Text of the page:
The use, possession, and/or cultivation of marijuana for medical purposes is referred to as “medical marijuana.” Medical marijuana is frequently requested as a form of treatment and/or pain relief by people who are terminally ill or suffer from painful or long-term symptoms associated with certain diseases, such as epilepsy, AIDS, glaucoma, and cancer. Medical marijuana is, in general, no different than regular marijuana (or cannabis).
State vs. Federal Law on Medical Marijuana
- Within their borders, a growing number of states have legalized medical cannabis. Marijuana, on the other hand, is classified as a “Schedule I drug” under the federal Controlled Substances Act, which means it:
- There’s a chance it’ll be abused.
- In the United States, there is currently no accepted medical use for it in treatment, and
- Hasn’t been proven to be safe when used under medical supervision.
- As a result, there is a growing debate about the legality of personal medical marijuana use.
On one hand, some politicians and law enforcement officials want to combat illegal marijuana use and control some of the consequences, such as the “wide open sale of marijuana under the guise of medical use.” On the other hand, some health advocates and other drug legalization groups want to legalize marijuana for medical purposes, believing that the drug is an effective treatment for a variety of ailments.
When the Obama Administration took office in 2009, the US government shifted its focus to larger drug-trafficking issues, with the Department of Justice stating that it would not prioritize the enforcement of federal marijuana laws against authorized medical marijuana users or their caregivers. The Department of Justice, on the other hand, resumed its prosecution of medical marijuana providers in 2011, putting pressure on publishers who run ads for dispensaries.
Marijuana Laws for Medical Use
Medical marijuana laws are constantly changing and differ depending on where you live. Marijuana use, cultivation, sale, and possession are all illegal under federal and state law. The federal Supreme Court, for example, has ruled that using, selling, or possessing marijuana, even for medical purposes, is illegal (in the 2005 case of Gonzales v. Raich).
A growing number of states have legalized marijuana for medical (and even recreational) use, removing any criminal penalties imposed on doctors who prescribe it or patients who use it within state law’s limits. When California passed Proposition 215, also known as the Compassionate Use Act, in 1996, it became the first state to legalize medical marijuana. On a doctor’s recommendation, the law allows for the possession and cultivation of marijuana for medical purposes.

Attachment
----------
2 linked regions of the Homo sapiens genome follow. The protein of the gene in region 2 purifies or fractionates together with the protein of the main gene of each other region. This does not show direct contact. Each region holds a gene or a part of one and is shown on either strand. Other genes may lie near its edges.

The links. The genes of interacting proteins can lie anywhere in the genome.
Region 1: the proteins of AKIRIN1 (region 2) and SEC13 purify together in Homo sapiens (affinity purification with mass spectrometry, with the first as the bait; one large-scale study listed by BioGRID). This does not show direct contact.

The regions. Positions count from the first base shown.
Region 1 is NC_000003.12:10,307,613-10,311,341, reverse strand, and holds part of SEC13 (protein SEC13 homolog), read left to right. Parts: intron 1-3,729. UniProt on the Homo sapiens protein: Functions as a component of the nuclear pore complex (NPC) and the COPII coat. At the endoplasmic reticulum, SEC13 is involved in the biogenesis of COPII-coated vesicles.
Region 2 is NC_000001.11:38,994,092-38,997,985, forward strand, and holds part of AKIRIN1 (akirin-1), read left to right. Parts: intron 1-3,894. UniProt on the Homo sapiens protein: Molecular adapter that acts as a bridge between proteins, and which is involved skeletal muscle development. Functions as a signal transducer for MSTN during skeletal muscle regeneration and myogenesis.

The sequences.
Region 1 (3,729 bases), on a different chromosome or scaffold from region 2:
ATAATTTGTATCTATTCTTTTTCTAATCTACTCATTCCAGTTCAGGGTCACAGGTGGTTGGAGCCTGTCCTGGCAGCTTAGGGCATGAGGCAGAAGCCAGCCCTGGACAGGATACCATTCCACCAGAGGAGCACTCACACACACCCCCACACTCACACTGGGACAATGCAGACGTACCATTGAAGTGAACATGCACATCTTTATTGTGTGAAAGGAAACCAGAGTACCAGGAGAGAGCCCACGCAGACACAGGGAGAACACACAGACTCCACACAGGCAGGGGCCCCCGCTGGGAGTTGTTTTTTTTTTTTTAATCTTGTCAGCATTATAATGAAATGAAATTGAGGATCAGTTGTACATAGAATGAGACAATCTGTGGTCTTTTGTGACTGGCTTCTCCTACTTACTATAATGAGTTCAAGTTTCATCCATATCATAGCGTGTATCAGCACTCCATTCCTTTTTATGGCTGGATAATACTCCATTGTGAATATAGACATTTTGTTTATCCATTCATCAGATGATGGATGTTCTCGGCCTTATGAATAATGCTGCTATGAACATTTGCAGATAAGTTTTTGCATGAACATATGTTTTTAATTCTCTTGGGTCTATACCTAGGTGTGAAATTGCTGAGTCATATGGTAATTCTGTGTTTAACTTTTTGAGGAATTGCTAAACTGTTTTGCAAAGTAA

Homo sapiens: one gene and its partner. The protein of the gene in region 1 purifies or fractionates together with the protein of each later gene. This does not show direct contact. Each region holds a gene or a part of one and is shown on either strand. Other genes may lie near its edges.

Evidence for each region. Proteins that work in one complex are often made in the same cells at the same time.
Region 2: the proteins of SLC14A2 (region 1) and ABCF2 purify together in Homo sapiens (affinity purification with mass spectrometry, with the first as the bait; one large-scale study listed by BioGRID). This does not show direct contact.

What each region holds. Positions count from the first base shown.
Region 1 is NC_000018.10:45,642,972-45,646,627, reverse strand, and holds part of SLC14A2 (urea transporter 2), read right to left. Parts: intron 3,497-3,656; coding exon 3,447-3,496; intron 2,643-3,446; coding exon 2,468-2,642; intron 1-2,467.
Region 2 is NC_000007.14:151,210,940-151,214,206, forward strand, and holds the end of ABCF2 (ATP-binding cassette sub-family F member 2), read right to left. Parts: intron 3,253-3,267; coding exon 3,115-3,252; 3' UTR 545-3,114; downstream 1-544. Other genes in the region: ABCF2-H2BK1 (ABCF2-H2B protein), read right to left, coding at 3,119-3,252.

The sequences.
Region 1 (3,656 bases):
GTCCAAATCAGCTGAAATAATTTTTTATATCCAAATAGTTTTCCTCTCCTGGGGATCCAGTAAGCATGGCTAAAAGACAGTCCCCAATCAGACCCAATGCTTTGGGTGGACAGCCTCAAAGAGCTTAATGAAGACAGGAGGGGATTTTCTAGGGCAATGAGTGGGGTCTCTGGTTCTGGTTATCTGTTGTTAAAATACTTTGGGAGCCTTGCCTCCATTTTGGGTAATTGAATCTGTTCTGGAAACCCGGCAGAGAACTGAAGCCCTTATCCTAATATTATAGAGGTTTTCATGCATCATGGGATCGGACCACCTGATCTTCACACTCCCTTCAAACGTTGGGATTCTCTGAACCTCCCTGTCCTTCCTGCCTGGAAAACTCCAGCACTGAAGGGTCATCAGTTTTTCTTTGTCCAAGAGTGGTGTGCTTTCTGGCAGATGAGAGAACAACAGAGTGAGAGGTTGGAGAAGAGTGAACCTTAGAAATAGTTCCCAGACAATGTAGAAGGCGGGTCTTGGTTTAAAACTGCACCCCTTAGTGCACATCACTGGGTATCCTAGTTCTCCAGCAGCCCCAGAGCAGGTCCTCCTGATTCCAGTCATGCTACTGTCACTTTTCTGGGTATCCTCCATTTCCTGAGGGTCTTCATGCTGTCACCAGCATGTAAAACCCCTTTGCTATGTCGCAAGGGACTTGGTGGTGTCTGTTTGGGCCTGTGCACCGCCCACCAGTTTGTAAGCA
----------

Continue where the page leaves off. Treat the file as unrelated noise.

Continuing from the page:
State medical marijuana laws usually define the conditions under which the herb can be prescribed, grown, possessed, and used. States may, for example, require written documentation from a person’s doctor stating that the person has a debilitating condition that would benefit from medical marijuana use. States may also require people to present this documentation, also known as a “marijuana ID card,” before being arrested.
Other provisions could include restrictions on the types of illnesses that can be treated with marijuana, such as HIV and AIDS, as well as the amount of marijuana that can be possessed, used, or grown. Finally, some states have additional provisions, such as restrictions on medical marijuana use at work for employees and ID card requirements and fees.
Penalties for Medical Marijuana
Depending on the nature of the offense and the state where the occurrence occurred, penalties for medical marijuana violations may include prison time, fines, or both. The charges are treated as general misdemeanor or felony drug charges in states that have not legalized marijuana for medical purposes.
Although penalties such as prison or fines may still apply in states that have decriminalized medical marijuana, offenses are frequently treated as minor civil infractions.
Punishable circumstances may include, for example:
- Possession of more than a specified amount (in grams);
- The sale of the drug to or from others, particularly a “minor”;
- The cultivation of the drug in jurisdictions where it is prohibited; and
- Marijuana paraphernalia possession
Know Your Legal Rights: Know Your Defenses
Patients arrested on drug charges may use their medical status as a defense, either before or during the trial, to help reduce the severity of the penalties. A patient may also show a doctor’s recommendation for marijuana to reduce penalties and avoid jail time or fines entirely. Finally, due to the clinical nature of his or her health condition, a patient may wish to assert the defense of medical necessity.
It’s crucial to speak with a lawyer who specializes in medical marijuana cases to learn about your rights and responsibilities when it comes to medical marijuana use and/or charges.
From an Attorney, Learn More About Medical Marijuana Laws
Understanding the financial and personal consequences of state and federal marijuana convictions and other criminal sentences is crucial. As a result, if you’ve been charged with a drug crime, your best move is to speak with a criminal defense attorney.
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*This information is not intended to be legal advice. Please contact Canterbury Law Group today to learn more about your personal legal needs.